Fun Day Fridays – 3/25/11
Here’s a collection of the things I think you should know about – So get your knowledge on!
I’ve been talking about Changing Beliefs ad naseum for the past two weeks. Morty Lefkoe has been doing it for decades. Needless to say, I think his program is worthy of purchasing, but if you don’t at least read this post by him. Here’s a short clip of the article:
“When a child asks herself, what does it mean that she is not doing what her parents want repeatedly and what do her parents responses mean, the answer 99% of all children give is: I’m not good enough. (My associates and I have talked to well over 13,000 clients who have told us this.)
If she actually were not good enough, her parents’ responses to her behavior would make sense. In other words, this belief is a reasonable interpretation of mom and dad’s response to her when she is a very young child.”
I’m not done with posts by Morty Lefkoe. Here’s his other post this week about a woman who had lost weight and gained it all back. Look at the beliefs she had and ask yourself if you’ve ever had any similar beliefs?
“She told me that she had had knee surgery last December and had been unable to walk, much less exercise for over two months. That could partially account for the increase in weight, but it wouldn’t account for overeating and unhealthy eating…
Almost in passing she mentioned that after she realized that she would be unable to exercise—which meant to her that the constant weight loss she had been experiencing probably would stop—she had the thought: What’s the use. I’ll never lose weight no matter how hard I try.
That was a new belief that partially explained the re-emergence of her eating problem.”
On the opposite end of the spectrum, but still talking about beliefs is Matt Kroc’s latest article, The Confidence Switch. Here’s an excerpt from the article:
“My coach’s response? “What difference does it make? You were never going to make it anywhere anyway.”
What bothered me most wasn’t his lack of faith in my abilities, but the way he’d say these things, as if my succeeding wasn’t even in the realm of possibility.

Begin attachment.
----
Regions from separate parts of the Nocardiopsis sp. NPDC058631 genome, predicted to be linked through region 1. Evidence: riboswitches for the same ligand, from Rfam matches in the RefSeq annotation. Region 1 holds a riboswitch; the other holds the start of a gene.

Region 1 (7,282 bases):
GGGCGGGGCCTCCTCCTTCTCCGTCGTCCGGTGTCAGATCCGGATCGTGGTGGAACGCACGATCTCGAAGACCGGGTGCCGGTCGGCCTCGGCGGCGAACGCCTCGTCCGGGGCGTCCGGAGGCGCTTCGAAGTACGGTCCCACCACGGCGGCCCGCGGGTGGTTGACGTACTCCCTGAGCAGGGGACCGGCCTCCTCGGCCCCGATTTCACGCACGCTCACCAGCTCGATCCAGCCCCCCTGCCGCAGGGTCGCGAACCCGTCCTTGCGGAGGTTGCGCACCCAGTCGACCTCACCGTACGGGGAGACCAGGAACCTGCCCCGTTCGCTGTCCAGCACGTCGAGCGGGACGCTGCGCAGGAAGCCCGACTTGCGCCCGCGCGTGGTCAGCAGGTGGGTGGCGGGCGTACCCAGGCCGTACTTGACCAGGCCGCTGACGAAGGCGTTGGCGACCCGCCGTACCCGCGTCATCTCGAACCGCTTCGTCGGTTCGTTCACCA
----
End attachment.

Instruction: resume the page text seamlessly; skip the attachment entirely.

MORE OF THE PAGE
The damage was done, and the pattern of failure had taken hold. The cumulative effect kept me from achieving many things in my teenage years that I was completely capable of, both athletically and academically.
I realize now that the crucial thing wasn’t the incidents themselves, but the effect I let them have on me.”
Read The Confidence Switch.
Every day during lunch, I leave my office and talk to members – and almost every day I’m accosted by the new Pharmaceutical “Fish Oil” commercial under the name Lovaza. This makes me want to punch the TV. In other words, those commercials perturb me. This article had some research to justify my “perturbance.” Here’s an excerpt from the article:
“The European Journal of Clinical Nutrition published a study last month with twice as many subjects as the first one. (5) During the six-month time span, researchers gave subjects either a high-quality fish oil supplement – in the naturally occurring triglyceride form – or an omega-3 ethyl ester (The pharmaceutical form).
Researchers even measured subjects’ omega-3 index to find the amount of EPA and DHA in red blood cell membranes. This is the best way to measure omega-3s in the body, because when EPA and DHA are in your red blood cell membranes they’re locked and loaded, just waiting to be clipped off by the right enzyme and put to use.
The researchers found at months three and six that those receiving the high-quality triglyceride fish oil supplement had a much higher omega-3 index at both time points. Sorry, ethyl esters.”
This post up to this point has been too serious – So to keep with the “Fun Day” Friday, here’s a video that I hope you’re all singing by the end of the weekend (may not be appropriate for work environments – but so hilarious).